The Australian compulsory superannuation system contains $AUD 3 trillion in funds, which is a substantial share of the personal wealth held in Australia. This means decisions made by superannuation trustees are important for everyone in Australia, both as beneficiaries and as participants in the Australian economy. The regulation of trustee decision-making, like the superannuation system as a whole,
Continue Reading Article: Trustee Decision-making in the Australian Superannuation Context

Wednesday, October 13, 2021

Article: Incentivizing Wills Through Tax

Margaret Ryznar recently published an article entitled, Incentivizing Wills Through Tax, Wills, Trusts, & Estates Law ejournal (2021). Provided below is the abstract to the Article.
There have been recent calls to loosen will formalities in order to allow more people to execute wills, the importance of which has been highlighted by the COVID-19 pandemic. The reduction of necessary will formalities can be successful in expanding the use of wills, as can potential tax incentives for creation of wills, such as a tax credit. However, there are numerous advantages to
Continue Reading Article: Incentivizing Wills Through Tax

Tuesday, October 12, 2021

Sean Lennon has taken control of John Lennon’s estate

For around 30 years, John Lennon’s estate had been managed by Lennon’s widow Yoko Ono. However, Ono has “retired from public life in recent years,” with her last formal appearance being in 2017. 
Due to Ono’s “retirement,” Sean Ono Lennon has taken control of John Lennon’s estate. Sean Lennon mentioned to an audience at the National Music Publisher’s Association Awards that Ono had an “illness” but did not disclose any further information. 
Sean was appointed as the director at eight companies linking to Yoko Ono and the
Continue Reading Sean Lennon has taken control of John Lennon’s estate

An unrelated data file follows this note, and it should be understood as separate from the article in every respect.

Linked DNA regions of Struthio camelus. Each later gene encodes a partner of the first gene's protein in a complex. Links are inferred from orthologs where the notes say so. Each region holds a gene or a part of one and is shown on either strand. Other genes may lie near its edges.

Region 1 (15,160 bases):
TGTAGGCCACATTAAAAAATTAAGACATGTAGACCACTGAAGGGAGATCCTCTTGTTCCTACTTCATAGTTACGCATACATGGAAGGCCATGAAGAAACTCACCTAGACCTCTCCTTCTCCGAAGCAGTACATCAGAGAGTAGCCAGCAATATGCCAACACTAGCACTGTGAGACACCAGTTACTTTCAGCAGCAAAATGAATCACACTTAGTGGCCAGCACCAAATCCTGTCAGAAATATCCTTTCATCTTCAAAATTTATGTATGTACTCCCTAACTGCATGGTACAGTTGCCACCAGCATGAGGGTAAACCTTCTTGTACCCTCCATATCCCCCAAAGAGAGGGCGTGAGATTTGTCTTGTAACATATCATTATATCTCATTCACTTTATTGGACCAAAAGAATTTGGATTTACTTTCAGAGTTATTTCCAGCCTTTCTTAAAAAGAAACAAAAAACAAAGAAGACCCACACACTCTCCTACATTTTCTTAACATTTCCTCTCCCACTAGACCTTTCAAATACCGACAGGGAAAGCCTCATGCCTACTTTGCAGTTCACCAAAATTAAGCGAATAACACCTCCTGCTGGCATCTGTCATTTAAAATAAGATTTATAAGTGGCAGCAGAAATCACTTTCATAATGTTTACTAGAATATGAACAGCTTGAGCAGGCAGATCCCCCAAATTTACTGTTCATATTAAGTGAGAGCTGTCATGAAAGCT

In 1951, Johns Hopkins Hospital took tissue from the cervix Henrietta Lacks, a Black woman diagnosed with cervical cancer, without her consent. Using the tissue sample, a doctor at the hospital was able to create the first human cell line to reproduce outside the body. Lacks died in 1951 from cancer at the age of 31. 
The family of Henrietta Lacks filed a lawsuit against Thermo Fisher Scientific Inc. for “unjust enrichment from the nonconsensual use and profiting from her tissue sample and cell line.”
In the lawsuit, the family alleges that Thermo Fisher Scientific is “knowingly profiting from the ‘unlawful
Continue Reading Estate of Henrietta Lacks sues biotechnical company for nonconsensual use of her cells

Sunday, October 10, 2021

Article: Mega-IRAs, Boon or a Bane?

Albert Feuer recently published an article entitled Mega-IRAs, Boon or a Bane?, Wills, Trusts, & Estates Law ejournal (2021). Provided below is the abstract to the Article:
Peter Thiel reportedly converted a 1999 Roth IRA investment of $1,700 in PayPal “founder’s shares,” into assets that appeared to be worth $7 billion on June 30, 2021. There are serious questions whether this IRA and other Mega-IRAs are entitled to the IRA tax benefits. The IRS should have the resources to challenge the tax exemption of any Mega-IRAs appearing to violate
Continue Reading Article: Mega-IRAs, Boon or a Bane?

Genial Englishman Douglas Latchford has been known for his love for ancient sculptures. Latchford even risked land mines to explore Khmer Empire cities in remote Cambodia. Since the 1970s, Latchford has built on of the world’s largest private collections of Khmer treasures. 
Latchford’s collection is mostly made up of Hindu and Buddhist sculpture. Latchford co-wrote three books on the subject, one which is called “Adoration and Glory,” in which he wrote: 

The sculpture and architecture created by the Khmer to honor their gods and their rulers are among the major artistic masterpieces of the world. . .”

Although Latchford openly
Continue Reading GLOBAL HUNT FOR LOOTED TREASURES LEADS TO OFFSHORE TRUSTS